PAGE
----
As centrist and left-wing parties attack the right-wing Likud party and its religious partners for advocating reforms that will increase political control over Israel’s judiciary, a Likud lawmaker said on Sunday that the goal was to end “rule by judges” and to reduce the role of the attorney general.
“The situation of ‘rule by judges’ is not democracy,” Likud chair Yariv Levin told Army Radio, adding that “the time has come for clear legislation to define the authority of the attorney general, which is supposed to advise, and not make decisions instead of the government, not dictate to it.”
Right-wing politicians have long sought to water-down judges’ ability to strike down legislation, seeing the Supreme Court as a bastion of left-wing ideology.
That push now appears as a November 1 election issue, alongside whether to return indicted Likud leader Benjamin Netanyahu to his former perch in the Prime Minister’s Office.
Netanyahu opponents charge that the bid to change the judicial system is a ploy to help the former prime minister escape his ongoing trial. Netanyahu allies argue that the legal system is overly powerful and biased, and that his corruption charges were concocted by political enemies and facilitated by a weak attorney general.
Levin, a lawmaker who is considered particularly close to Netanyahu and who is leading the drive for policy reforms, is pushing for what he called “fundamental change.”
According to his spokesman, Levin’s flagship legal reform would be to transfer Supreme Court justice selection from a committee to government politicians.
As previewed in June, the Likud’s plan would be to replace the current Judicial Selection Committee, under which elected officials share responsibility for appointing the 15 Supreme Court justices with senior judicial figures and legal professionals. Instead, the government will nominate candidates, and the Knesset will approve them.
While the current system has been subject to fair criticism and multiple reform attempts, the Likud’s proposed reform would functionally deliver a rubber stamp to government ministers to push through candidates.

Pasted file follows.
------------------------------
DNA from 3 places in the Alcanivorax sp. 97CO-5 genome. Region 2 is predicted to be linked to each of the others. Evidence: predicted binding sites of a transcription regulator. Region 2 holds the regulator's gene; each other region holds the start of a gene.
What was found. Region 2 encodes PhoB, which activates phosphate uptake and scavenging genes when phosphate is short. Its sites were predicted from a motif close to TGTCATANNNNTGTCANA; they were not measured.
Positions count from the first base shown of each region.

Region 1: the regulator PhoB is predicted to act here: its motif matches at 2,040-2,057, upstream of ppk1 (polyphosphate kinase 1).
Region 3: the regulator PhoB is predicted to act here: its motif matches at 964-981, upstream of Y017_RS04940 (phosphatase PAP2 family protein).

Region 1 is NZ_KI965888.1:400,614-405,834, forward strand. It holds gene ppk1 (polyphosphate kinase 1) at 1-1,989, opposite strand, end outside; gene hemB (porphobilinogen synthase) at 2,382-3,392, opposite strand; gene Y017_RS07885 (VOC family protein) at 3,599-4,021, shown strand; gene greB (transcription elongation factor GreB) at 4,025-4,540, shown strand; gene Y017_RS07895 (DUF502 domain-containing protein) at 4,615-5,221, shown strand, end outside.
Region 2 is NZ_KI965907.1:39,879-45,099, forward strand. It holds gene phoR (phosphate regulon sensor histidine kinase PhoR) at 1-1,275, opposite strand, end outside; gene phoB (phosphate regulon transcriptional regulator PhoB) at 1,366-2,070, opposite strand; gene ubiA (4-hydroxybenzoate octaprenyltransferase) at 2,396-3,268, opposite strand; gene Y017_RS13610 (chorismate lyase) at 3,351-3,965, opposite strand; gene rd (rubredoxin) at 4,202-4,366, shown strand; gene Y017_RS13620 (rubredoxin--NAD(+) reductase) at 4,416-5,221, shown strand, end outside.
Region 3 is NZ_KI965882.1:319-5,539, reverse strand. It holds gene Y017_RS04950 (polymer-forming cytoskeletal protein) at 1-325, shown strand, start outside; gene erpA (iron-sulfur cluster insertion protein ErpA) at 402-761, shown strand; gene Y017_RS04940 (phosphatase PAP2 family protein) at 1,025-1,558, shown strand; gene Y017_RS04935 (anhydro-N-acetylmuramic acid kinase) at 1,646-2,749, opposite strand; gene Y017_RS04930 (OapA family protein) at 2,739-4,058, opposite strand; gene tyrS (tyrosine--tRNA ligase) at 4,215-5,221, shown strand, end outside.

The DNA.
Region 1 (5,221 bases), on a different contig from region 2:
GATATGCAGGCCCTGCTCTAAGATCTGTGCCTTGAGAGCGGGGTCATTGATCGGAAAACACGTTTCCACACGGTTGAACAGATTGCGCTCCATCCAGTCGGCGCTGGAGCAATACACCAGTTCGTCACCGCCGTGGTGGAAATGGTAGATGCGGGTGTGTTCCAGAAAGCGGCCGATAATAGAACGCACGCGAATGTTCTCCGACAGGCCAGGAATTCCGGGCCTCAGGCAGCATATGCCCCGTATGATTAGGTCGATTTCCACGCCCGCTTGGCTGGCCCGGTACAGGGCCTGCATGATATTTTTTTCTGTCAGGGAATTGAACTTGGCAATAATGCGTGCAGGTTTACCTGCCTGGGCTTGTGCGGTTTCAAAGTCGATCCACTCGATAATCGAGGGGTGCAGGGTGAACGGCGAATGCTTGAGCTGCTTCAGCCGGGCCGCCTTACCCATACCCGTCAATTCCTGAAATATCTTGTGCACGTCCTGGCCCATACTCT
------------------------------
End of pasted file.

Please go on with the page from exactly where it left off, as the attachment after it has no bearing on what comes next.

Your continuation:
The court developed a reputation as a bastion of liberal thought under former leader Aharon Barak in the mid-1990s, and has been pilloried by the right ever since, as a club of unelected elites attempting to subvert the will of right-wing voters. In recent years, as the right wing has amassed power, more conservative judges have been added to the bench, tempering the court’s alleged bias, though not the claims against it.
Levin joined several right-wing and ultra-Orthodox lawmakers by arguing that it still maintains a “radical leftist” viewpoint, and that it needs to be remade by politicians to be more representative of Israel.
“They [justices] take advantage of their power, which is supposed to be used for something entirely different in order to force their values on society,” Levin said.
A second area in which “rule by judges” can be curtailed is in strengthening laws to overcome Supreme Court decisions. Since 1995’s so-called constitutional revolution, the Supreme Court has exercised its discretion to invalidate laws it judged as violating Israel’s quasi-constitutional Basic Laws, and later, to laws violating human rights.
In June 2021, shortly after Likud fell into the opposition, Levin proposed a bill that would give a simple majority of 61 lawmakers the ability to reinstate laws invalidated by the court, effectively neutering the judiciary’s ability to check the parliament’s power.
The anti-Netanyahu camp charges that such a rule could be used as a potential tool to end his trial. Likud sources deny that they plan to renew the bid after the election.
In addition to attacking the previous attorney general, several Likud lawmakers have threatened to replace the current attorney general, Gali Baharav Miara, because she approved the defense minister’s appointment of a new military chief of staff on the eve of an election.
Levin seemingly walked back some of his colleague’s more extreme statements, saying that the issues with the attorney general were broader than a single person, but without committing to let Baharav Miara finish out her six-year term.
“We won’t solve the issue with a personnel change, here or there,” Levin said, adding instead that the attorney general role should be legally narrowed to only advise, not dictate decisions to the government, a position shared by some politicians opposed to Netanyahu returning to power.
One area in which right-wing Levin agrees with several left-wing academics is in tightening up language related to the criminal offense of “fraud and breach of trust,” a poorly defined statute that is at the heart of Netanyahu’s trial.
The charge can cover everything from not reporting an expensive meal to using your positions to pull strings for a friend.
Levin said the charge was too vague to be legality kosher. “It has an essential problem, it’s an amorphous offense,” he said.
“I don’t think we need to cancel this offense, but we need to define it a lot more precisely,” he said.
While choosing another tack from party lawmaker Miri Regev — who last week advocated for pausing Netanyahu’s trial during election season — Levin said that there is no reason why the trial “wouldn’t make it to its end,” except if prosecutors realized they “made a mistake.”
He was also non-committal on the controversial subject of the so-called French Law, a potential bill that prevents criminal investigation of a sitting prime minister.
“It’s not on the table,” Levin said.
A former vice chairman of the Israeli Bar Association, Levin has been involved in legal reform since first joining the Likud’s Knesset slate in 2009. A godson of Likud founder Menachem Begin, his star quickly rose, and he has served as a minister three times, and most recently, as Knesset speaker, until Likud lost power in 2021.